Ever been confronted with HIRED GUNS who are paid by those holding all the cards while you're just along for the ride?


This ramble is exactly why they asked for written questions


a very controlled chance to speak ; what baloney, only 1 person allowed to speak on a subject about stifling public opinion about how their tax dollars are to be spent...this is shameful and reminds me of similar tactics used against those who objected to the $3 Billion trash incinerator that also would have made a ton of money for the precious few....if this hotel can't make a profit without the taxpayers being held up for $50 Million+ then it should NOT be built and no amount of these shenanigans is going to make it look any better to those who understand whats going on here .


It's not going to be $50M, but it will be more. If you were provided a blank check, what would you make it out to be. Why not ask your Frederick City elected officials. Or call in Ron and Karen Young to answer since they OK's the project before it was even proposed.

Comment deleted.

So you were there Donald? Well dish tell us what really happened? You seem not to care that you are being played for a fool, I am curious what questions you asked, or was it just you ummm making kissing noises ?

Comment deleted.

Rather nasty, Burgess, I find Peter Samuel's comments very coherent. [thumbdown]


I don't care what they do, just don't use state or County money to do it!




Very nicely written summary. Thank you.


This was a carefully crafted and manipulated "presentation " to support the developers' case. The public wasn't permitted to ask the questions that they deserve answers to. Any "experts " can be overpaid to provide the exact information that supports what the proponents of this massive taxpayer funded debacle require in order to move this project forward on a questionable site. The health and safety of local residents and/or future guests obviously isn't important.

Jane and Ed




The pre-industrial tanning industry had no access to the kinds of chemicals that would contaminate the soil, she said. WOW what an unintelligent statement to make. That statement just makes my head HURT....

Nor did prior archaeological and soil testing reveal the presence of these sure about that and could be because there has yet to be any comprehensive site testing done, so again another unintelligent statement that makes my head HURT....

“I wouldn’t be digging there if there was,” she said....well yeah you would, you would dig anywhere if the price was high enough.


Yes, was arsenic involved? Not being an expert, I now thought maybe contaminants used back then dissipate in the soil, so it would be nice to be able to let that concern go.


MDE says it was and will have to be dealt with once the deal is baked


I felt sorely tempted to break their rule of only written questions because it meant there was no opportunity to ask more than the short sentence that would fit on a question card. But it was Plamondon's meeting and they were entitled to set the rules. Their defensiveness reflects the deep trouble in which the project's sponsors find themselves. The meeting was staged by Plamondon for their consultants to sell the line that somehow extensive demolitions of historic buildings is compatible with historic preservation in a designated historic district. It is an impossible sell. Plamondon and the City have chosen a site quite unsuited to the grossly oversized and overfeatured hotel complex they specified. The Maryland Historic Trust and the City's Historic Preservation Commission would make a mockery of their underlying mission if they permit this to proceed. Nothing said in the presentations can detract from the fact that the two buildings on the site are important historic buildings, both capable of being restored and made into interesting, productive structures that preserve our heritage. If someone wants to build a huge splashy hotel downtown there are several much better sites with no need to demolish our history a block away. Smaller simpler specialized hotels would fit the historic district much better and could be accomplished without all this taxpayer money and political angst. P Samuel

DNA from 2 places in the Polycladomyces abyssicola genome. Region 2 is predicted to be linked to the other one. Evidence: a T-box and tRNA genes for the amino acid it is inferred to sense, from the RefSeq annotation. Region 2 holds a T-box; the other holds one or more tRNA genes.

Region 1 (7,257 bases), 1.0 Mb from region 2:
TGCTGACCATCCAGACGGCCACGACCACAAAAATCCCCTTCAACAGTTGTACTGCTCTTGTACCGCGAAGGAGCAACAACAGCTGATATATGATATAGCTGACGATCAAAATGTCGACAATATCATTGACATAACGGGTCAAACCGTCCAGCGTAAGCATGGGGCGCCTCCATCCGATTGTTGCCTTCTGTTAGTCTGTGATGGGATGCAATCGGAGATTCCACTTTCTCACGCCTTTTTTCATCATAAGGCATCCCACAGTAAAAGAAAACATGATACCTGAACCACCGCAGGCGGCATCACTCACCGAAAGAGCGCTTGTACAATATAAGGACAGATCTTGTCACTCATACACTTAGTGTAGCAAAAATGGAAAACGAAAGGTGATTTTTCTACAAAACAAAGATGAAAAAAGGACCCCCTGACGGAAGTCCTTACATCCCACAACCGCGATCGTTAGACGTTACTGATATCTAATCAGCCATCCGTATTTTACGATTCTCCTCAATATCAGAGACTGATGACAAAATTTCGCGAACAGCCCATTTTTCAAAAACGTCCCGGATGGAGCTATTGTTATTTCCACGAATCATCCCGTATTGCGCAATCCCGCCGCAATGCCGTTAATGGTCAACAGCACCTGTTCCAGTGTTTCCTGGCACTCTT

They ought to survey the local shops where the hotel will bebuilt and ask if they wnt it or not. Perhaps they can also suggest changes to the plan to make sure it is a benefit to all. That might counter the opinions of those who do not even live in or like Frederick.


If I owned a shop, I would like anything that possibly increases foot traffic. What's not to like. Please spare the cost of this study!


Cost? I would walk around and get a representative sample- say 50 shops and then put it in a spread sheet with graphs for another three hours of work. Total about $250. What cost?


Here are 77 photos of local shops and merchants in support of the downtown hotel and conference center.


Kann Partners, a Baltimore-based consultant retained by hotel developer Plamondon Hospitality Partners to research and facilitate applications related to historic preservation, concluded that the Birely Tannery building is ineligible for the National Register of Historic Places......well of course they concluded that, they were paid by the Plamondon's to conclude that, that was the only conclusion they could reach. So we are to trust their conclusions, conclusions they were paid to come to?


If the format permitted cross examination, an inquiry into the amount of compensation the consultants received or will receive for their services would be proper, as would an inquiry into how often the consultant arrived at a conclusion adverse to the person who paid them.






It's the nature and scope of being a hired gun.


Who's meeting was this? The developer's, right? Did Plamondon pay Feisler, Frederick County Tourism Council Head and Drop another donation in the pot of The Downtown Partnership for Cara Norman to help coordinate accomplish the zoning requirements for a community information presentation with feedback to the developer? And that feedback was managed by paper questions? Do I have this correct?


Written questions force people to ask intelligent questions, rather than an opportunity to trash talk.


It also allows for total control and stifles communication.




Written questions boil down to nothing more than a one way conversation.